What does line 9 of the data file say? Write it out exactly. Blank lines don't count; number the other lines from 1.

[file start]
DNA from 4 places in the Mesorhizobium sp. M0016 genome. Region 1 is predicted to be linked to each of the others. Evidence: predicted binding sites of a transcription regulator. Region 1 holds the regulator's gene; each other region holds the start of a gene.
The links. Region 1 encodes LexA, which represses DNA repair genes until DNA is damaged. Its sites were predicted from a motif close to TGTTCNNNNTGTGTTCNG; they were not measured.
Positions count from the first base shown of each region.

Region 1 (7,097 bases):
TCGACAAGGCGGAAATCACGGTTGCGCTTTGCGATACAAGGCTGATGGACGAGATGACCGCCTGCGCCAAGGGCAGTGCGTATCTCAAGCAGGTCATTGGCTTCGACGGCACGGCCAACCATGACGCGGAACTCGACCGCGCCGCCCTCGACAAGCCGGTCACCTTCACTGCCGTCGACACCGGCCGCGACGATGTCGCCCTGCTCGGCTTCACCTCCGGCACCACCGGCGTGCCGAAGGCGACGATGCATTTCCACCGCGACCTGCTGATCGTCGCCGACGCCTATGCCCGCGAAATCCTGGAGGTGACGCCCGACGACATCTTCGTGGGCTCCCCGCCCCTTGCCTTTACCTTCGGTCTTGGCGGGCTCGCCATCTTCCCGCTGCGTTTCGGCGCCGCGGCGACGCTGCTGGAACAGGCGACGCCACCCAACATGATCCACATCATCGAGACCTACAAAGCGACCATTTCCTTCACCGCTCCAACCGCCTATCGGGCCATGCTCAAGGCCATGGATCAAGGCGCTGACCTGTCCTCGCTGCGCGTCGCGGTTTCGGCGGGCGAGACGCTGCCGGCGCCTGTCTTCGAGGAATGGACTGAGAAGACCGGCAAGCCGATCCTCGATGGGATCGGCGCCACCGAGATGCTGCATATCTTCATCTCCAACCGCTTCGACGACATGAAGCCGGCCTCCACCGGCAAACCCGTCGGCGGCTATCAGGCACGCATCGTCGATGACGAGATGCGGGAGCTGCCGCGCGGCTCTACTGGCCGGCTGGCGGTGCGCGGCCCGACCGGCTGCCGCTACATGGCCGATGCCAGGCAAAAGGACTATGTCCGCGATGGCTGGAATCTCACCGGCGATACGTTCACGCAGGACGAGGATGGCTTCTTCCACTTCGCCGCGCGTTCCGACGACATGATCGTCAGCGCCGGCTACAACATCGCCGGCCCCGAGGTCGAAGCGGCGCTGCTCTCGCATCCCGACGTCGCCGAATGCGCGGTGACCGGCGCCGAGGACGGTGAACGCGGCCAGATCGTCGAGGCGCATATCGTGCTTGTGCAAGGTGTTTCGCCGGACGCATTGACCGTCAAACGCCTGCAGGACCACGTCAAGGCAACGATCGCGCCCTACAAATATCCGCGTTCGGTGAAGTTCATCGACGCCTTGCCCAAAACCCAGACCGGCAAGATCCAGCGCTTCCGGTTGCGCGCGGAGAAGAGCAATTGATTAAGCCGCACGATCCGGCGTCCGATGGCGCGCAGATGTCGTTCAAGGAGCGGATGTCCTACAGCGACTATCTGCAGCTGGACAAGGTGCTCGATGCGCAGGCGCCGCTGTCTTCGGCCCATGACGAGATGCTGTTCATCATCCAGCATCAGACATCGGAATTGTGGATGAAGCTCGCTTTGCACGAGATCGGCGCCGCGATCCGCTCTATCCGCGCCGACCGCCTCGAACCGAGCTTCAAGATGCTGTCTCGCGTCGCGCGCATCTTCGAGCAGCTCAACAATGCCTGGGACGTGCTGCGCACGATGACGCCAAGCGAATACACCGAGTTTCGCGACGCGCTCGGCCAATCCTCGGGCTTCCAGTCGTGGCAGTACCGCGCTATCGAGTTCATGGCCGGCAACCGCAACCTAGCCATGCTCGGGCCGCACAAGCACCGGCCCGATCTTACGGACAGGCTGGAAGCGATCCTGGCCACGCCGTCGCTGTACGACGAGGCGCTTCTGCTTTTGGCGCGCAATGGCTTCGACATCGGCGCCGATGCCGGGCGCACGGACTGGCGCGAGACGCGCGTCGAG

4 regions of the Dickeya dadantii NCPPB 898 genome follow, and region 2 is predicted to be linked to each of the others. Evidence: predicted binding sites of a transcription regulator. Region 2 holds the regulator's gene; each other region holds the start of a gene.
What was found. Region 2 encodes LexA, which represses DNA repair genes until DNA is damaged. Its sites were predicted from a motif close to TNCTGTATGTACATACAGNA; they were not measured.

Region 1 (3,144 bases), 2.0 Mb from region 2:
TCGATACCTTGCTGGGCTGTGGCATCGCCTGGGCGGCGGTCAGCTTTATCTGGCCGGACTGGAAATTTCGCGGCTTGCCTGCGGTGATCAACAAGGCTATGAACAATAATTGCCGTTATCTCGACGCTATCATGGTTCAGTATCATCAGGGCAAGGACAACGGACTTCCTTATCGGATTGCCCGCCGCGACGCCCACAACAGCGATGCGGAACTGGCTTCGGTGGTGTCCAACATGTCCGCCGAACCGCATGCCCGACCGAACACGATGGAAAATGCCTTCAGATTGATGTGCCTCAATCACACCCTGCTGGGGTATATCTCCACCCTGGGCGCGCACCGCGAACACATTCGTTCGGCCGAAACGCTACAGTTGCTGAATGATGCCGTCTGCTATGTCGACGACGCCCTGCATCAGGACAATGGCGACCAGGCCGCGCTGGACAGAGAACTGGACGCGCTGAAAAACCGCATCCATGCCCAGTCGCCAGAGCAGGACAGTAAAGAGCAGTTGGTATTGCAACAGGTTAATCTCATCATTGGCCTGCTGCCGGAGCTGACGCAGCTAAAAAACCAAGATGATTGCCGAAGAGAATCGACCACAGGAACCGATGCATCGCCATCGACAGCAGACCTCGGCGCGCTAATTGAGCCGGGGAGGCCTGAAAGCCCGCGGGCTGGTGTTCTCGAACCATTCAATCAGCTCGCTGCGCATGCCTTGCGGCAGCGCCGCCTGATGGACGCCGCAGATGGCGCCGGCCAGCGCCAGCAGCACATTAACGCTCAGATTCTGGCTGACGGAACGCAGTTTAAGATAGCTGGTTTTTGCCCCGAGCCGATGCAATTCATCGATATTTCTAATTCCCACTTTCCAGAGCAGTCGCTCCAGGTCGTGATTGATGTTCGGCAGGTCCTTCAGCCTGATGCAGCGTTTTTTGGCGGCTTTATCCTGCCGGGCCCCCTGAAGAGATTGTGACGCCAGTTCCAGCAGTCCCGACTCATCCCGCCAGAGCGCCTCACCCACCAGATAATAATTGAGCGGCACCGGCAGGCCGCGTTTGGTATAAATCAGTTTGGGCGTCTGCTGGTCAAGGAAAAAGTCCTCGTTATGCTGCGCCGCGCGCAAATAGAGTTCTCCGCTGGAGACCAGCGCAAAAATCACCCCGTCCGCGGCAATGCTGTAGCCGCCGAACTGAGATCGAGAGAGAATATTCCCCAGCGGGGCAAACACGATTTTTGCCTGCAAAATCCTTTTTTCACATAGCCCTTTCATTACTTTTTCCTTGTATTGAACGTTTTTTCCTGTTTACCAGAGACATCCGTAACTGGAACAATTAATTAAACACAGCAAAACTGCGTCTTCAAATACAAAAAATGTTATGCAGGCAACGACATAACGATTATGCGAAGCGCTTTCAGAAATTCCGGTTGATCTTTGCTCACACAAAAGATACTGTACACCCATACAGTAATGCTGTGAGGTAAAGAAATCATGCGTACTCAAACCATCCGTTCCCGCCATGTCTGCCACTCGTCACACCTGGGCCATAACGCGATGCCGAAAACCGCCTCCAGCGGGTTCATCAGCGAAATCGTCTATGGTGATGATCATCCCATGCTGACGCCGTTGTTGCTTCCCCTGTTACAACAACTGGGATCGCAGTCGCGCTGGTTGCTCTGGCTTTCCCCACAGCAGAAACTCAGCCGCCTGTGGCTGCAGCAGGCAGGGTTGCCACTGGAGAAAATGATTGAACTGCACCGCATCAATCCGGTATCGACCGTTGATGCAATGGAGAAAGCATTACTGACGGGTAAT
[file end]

TCGATACCTTGCTGGGCTGTGGCATCGCCTGGGCGGCGGTCAGCTTTATCTGGCCGGACTGGAAATTTCGCGGCTTGCCTGCGGTGATCAACAAGGCTATGAACAATAATTGCCGTTATCTCGACGCTATCATGGTTCAGTATCATCAGGGCAAGGACAACGGACTTCCTTATCGGATTGCCCGCCGCGACGCCCACAACAGCGATGCGGAACTGGCTTCGGTGGTGTCCAACATGTCCGCCGAACCGCATGCCCGACCGAACACGATGGAAAATGCCTTCAGATTGATGTGCCTCAATCACACCCTGCTGGGGTATATCTCCACCCTGGGCGCGCACCGCGAACACATTCGTTCGGCCGAAACGCTACAGTTGCTGAATGATGCCGTCTGCTATGTCGACGACGCCCTGCATCAGGACAATGGCGACCAGGCCGCGCTGGACAGAGAACTGGACGCGCTGAAAAACCGCATCCATGCCCAGTCGCCAGAGCAGGACAGTAAAGAGCAGTTGGTATTGCAACAGGTTAATCTCATCATTGGCCTGCTGCCGGAGCTGACGCAGCTAAAAAACCAAGATGATTGCCGAAGAGAATCGACCACAGGAACCGATGCATCGCCATCGACAGCAGACCTCGGCGCGCTAATTGAGCCGGGGAGGCCTGAAAGCCCGCGGGCTGGTGTTCTCGAACCATTCAATCAGCTCGCTGCGCATGCCTTGCGGCAGCGCCGCCTGATGGACGCCGCAGATGGCGCCGGCCAGCGCCAGCAGCACATTAACGCTCAGATTCTGGCTGACGGAACGCAGTTTAAGATAGCTGGTTTTTGCCCCGAGCCGATGCAATTCATCGATATTTCTAATTCCCACTTTCCAGAGCAGTCGCTCCAGGTCGTGATTGATGTTCGGCAGGTCCTTCAGCCTGATGCAGCGTTTTTTGGCGGCTTTATCCTGCCGGGCCCCCTGAAGAGATTGTGACGCCAGTTCCAGCAGTCCCGACTCATCCCGCCAGAGCGCCTCACCCACCAGATAATAATTGAGCGGCACCGGCAGGCCGCGTTTGGTATAAATCAGTTTGGGCGTCTGCTGGTCAAGGAAAAAGTCCTCGTTATGCTGCGCCGCGCGCAAATAGAGTTCTCCGCTGGAGACCAGCGCAAAAATCACCCCGTCCGCGGCAATGCTGTAGCCGCCGAACTGAGATCGAGAGAGAATATTCCCCAGCGGGGCAAACACGATTTTTGCCTGCAAAATCCTTTTTTCACATAGCCCTTTCATTACTTTTTCCTTGTATTGAACGTTTTTTCCTGTTTACCAGAGACATCCGTAACTGGAACAATTAATTAAACACAGCAAAACTGCGTCTTCAAATACAAAAAATGTTATGCAGGCAACGACATAACGATTATGCGAAGCGCTTTCAGAAATTCCGGTTGATCTTTGCTCACACAAAAGATACTGTACACCCATACAGTAATGCTGTGAGGTAAAGAAATCATGCGTACTCAAACCATCCGTTCCCGCCATGTCTGCCACTCGTCACACCTGGGCCATAACGCGATGCCGAAAACCGCCTCCAGCGGGTTCATCAGCGAAATCGTCTATGGTGATGATCATCCCATGCTGACGCCGTTGTTGCTTCCCCTGTTACAACAACTGGGATCGCAGTCGCGCTGGTTGCTCTGGCTTTCCCCACAGCAGAAACTCAGCCGCCTGTGGCTGCAGCAGGCAGGGTTGCCACTGGAGAAAATGATTGAACTGCACCGCATCAATCCGGTATCGACCGTTGATGCAATGGAGAAAGCATTACTGACGGGTAAT